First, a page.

John started his days at the Walsh County poor farm like the other residents, with a breakfast of biscuits and eggs and a dose of Dr. Schenk’s Pulmonic Syrup. Among his companions at the table were others, like him, who were old and unable to find work, as well as more deeply troubled petty criminals and others who couldn’t get along on their own. Occasionally, there were women and children left penniless by a husband who had died or left some other way. John’s own wife hadn’t lived long after he had stood before the judge, down to his last ten dollars, and admitted he was a pauper in need of mercy from the state of North Dakota and from the county. The humiliation still made his shoulders ache.
“I’m 72,” he had said in court, “a shoemaker.” The judge asked when he had migrated from Ireland. “I was 50 then, sir, and better able to put in a long day’s work, to go out and find clients.” At that, he went into a coughing fit so obviously consumptive that the judge had said he would have a place here at the farm with the other indigents. It was 1910. Twenty-seven souls now shared his breakfast table: twenty-three men, three women, seven native, twenty foreign born, and one colored. Three others had died this year.
“Good morning, John,” the superintendent said as the Irishman shuffled to the table and sat down next to a sixty-nine-year-old Scottish tailor named James, who nodded, and a Norwegian man of forty-seven, the newest addition. Unlike John, both James and Abe the Norwegian could read and write, and he depended on them to share whatever they saw in the newspaper that was delivered two mornings a week. Occasionally, James would also read passages of the Bible, and on this day, John recognized the music of the Psalms: “Purge me with hyssop, and I shall be clean: wash me, and I shall be whiter than snow. Make me to hear joy and gladness; that the bones which thou hast broken may rejoice.” He smiled at this because he knew that the pulmonic syrup contained hyssop, the holy herb native to southern Europe, along with ginger, thyme, and pepper. Together, they granted a touch of mild mint flavor.
The superintendent gave him a hot cup of coffee. Mrs. Mary Farlow believed that the pulmonic syrup was a cure for not only diseases of the lung, but for wasting of any kind, plus fatigue, malaise, liver complaints, and depression, all common there. The wretched suffering of some of the inmates—what they were commonly called—was nearly unbearable to observe, and on this day the Irishman was in low spirits. No family remained for him. He had no children. It was for the best, he thought, again, for he would have had to bring them here, to the farm in Park River, where he would die.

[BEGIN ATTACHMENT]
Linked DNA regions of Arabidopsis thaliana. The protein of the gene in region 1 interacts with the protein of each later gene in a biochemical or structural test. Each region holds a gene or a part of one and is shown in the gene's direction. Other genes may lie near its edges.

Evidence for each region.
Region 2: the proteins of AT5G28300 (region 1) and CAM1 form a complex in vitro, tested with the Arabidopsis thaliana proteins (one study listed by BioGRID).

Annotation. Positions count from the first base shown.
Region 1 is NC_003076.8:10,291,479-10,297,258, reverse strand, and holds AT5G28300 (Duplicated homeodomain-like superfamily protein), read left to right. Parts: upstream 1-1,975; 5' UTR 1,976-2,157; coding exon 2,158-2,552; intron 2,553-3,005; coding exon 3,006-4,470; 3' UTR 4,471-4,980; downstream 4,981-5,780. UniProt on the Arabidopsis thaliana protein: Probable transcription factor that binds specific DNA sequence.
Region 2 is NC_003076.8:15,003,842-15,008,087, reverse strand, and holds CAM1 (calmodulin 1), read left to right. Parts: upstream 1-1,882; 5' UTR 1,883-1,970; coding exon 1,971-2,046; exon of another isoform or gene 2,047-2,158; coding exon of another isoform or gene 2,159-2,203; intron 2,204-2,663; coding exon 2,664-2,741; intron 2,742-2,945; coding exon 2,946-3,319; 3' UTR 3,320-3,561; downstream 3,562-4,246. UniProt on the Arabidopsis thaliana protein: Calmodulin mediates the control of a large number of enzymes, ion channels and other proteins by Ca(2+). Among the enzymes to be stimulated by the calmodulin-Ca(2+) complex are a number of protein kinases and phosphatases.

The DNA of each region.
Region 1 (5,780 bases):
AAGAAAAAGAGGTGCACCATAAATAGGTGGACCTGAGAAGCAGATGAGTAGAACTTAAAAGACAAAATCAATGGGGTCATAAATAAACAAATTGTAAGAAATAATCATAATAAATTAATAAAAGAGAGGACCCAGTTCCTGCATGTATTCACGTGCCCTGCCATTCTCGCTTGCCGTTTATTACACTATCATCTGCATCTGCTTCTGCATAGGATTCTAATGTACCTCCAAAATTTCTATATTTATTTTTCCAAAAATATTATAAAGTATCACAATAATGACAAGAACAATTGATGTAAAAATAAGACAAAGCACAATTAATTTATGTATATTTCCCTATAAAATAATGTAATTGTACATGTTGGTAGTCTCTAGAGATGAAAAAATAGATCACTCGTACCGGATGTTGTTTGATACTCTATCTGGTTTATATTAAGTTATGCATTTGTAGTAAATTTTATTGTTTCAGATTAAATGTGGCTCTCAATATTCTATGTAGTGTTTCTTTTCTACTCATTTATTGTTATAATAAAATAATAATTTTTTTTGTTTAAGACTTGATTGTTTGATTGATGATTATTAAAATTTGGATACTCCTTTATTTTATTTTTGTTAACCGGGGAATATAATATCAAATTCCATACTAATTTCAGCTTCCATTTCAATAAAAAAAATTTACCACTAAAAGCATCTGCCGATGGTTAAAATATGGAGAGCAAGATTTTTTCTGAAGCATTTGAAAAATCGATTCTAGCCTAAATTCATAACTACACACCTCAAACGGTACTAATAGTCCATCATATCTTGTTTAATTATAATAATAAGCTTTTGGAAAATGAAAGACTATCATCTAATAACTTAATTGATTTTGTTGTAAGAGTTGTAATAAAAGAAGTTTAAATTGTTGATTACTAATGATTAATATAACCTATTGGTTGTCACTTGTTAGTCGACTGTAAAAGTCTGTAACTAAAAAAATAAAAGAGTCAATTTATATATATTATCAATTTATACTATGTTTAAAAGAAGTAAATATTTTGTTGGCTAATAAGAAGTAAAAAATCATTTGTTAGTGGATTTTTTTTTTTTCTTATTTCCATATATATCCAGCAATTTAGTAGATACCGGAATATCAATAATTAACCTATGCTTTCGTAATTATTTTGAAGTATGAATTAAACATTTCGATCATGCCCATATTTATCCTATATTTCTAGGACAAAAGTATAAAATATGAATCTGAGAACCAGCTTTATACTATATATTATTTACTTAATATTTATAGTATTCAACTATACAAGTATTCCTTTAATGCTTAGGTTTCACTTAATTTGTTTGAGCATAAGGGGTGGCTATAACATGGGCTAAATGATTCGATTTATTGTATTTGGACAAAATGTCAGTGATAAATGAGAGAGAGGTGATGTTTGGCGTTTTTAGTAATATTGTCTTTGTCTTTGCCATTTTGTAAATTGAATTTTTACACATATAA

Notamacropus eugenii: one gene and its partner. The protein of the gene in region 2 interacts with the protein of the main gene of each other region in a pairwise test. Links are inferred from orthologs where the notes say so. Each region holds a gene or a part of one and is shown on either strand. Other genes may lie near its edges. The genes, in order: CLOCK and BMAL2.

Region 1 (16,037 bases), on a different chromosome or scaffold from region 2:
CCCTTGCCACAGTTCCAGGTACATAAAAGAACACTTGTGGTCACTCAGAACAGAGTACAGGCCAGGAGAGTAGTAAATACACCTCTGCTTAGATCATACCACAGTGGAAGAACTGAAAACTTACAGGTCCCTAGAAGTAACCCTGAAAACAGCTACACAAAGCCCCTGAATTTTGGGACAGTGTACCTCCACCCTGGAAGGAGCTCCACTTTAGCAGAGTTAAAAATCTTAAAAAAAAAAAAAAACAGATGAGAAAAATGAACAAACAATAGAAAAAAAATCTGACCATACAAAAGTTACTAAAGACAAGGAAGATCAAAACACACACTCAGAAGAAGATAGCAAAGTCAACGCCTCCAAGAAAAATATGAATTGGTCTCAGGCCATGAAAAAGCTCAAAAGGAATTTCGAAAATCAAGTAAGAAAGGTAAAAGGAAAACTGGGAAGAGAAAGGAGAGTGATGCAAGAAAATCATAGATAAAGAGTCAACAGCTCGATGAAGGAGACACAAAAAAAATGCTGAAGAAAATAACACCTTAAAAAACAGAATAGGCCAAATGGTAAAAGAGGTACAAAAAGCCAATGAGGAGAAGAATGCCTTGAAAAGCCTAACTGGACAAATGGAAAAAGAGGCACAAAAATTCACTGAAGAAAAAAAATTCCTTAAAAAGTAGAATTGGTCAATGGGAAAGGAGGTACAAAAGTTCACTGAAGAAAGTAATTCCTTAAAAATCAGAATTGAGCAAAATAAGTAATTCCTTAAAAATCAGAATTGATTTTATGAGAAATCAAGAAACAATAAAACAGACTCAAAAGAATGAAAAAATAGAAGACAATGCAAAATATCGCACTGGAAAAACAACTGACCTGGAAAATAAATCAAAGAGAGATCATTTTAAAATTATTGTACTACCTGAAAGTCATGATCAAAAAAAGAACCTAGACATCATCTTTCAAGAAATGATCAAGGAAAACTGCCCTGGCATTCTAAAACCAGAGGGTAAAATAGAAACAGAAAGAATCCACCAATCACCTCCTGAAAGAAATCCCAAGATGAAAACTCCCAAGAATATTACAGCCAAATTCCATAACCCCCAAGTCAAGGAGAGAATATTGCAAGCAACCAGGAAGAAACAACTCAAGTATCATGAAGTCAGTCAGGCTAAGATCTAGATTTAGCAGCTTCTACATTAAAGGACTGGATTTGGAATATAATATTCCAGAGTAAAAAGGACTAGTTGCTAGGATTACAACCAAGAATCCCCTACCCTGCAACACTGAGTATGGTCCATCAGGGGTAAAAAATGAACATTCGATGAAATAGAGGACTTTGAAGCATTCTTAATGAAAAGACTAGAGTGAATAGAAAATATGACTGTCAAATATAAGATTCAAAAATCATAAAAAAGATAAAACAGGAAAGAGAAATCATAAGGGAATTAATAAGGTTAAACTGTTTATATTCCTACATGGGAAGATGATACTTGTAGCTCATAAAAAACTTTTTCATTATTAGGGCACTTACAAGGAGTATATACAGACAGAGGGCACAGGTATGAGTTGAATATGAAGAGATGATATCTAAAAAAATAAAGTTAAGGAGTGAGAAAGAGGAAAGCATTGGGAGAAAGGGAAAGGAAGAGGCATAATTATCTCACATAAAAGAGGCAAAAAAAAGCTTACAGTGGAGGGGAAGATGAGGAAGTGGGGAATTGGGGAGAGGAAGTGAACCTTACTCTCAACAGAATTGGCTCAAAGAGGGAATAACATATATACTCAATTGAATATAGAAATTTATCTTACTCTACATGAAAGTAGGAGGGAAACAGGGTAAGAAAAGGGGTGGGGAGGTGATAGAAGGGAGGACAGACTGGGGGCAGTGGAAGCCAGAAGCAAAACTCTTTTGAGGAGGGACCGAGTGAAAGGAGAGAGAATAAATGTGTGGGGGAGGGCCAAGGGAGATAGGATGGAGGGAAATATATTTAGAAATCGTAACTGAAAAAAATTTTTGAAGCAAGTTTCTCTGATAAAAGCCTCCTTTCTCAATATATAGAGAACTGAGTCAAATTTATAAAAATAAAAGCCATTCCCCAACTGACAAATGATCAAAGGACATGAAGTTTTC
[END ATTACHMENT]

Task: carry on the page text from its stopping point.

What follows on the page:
He put out his tongue for the spoon Mary held out to him. “Purge me with hyssop,” he repeated, and she too smiled. He knew he was to some degree a lucky man to have ended up here. He had heard of poor farms where there was contaminated water, dirty bedding, and vermin. He had heard of cruelties, of people sleeping on the floor, people without medical care. He shuddered when he recalled the fate of some women who could not defend themselves, and turned his mind to happier memories, of when he was a boy in Ireland, and the lilting music that had filled his days:
Come all ye young travelers
Come along with me
We’ll sing a song all day long
He swallowed the syrup down and opened his mouth to sing softly, “Ora-diddle-la-diddle-la dee, ora-diddle-la-diddle-la-dee,” and was astonished when James began to cry at the beauty of it. “Go on,” said his friend. “Go on, John,” and so he sang,
Flap your arms young traveler
Fly away with me
We’ll flap our arms one-two-three
And James pretended he was a bird, and so did Abe, and soon the whole table was filled with birds, ora-diddle-la-diddle-la-dee, and the poor farm inmates closed their eyes. “Ora-diddle-la-diddle-la dee,” John sang from his aching lungs, and flew, at last, away.
Tamara Miles is a college English, Humanities, and College Skills instructor at a technical college in South Carolina. My writings and artwork have appeared in Fall Lines: A Literary Convergence; O’Bheal Five Words Vol. IX; Love is Love (a poetry anthology benefitting the families of shooting victims in Orlando); Auntie Bellum Magazine; Pantheon Magazine: Hestia; and UnLost Journal. Upcoming publications that will feature my work include Cease, Cows Journal; The Tishman Review; The Devil’s Doorbell: Vagina Edition (Wicked Banshee Press); Subprimal Poetry & Art; Verity La; New Pages, and Flash Fiction Magazine. The lyrics for the song found in this story were supplied by Marc Gunn.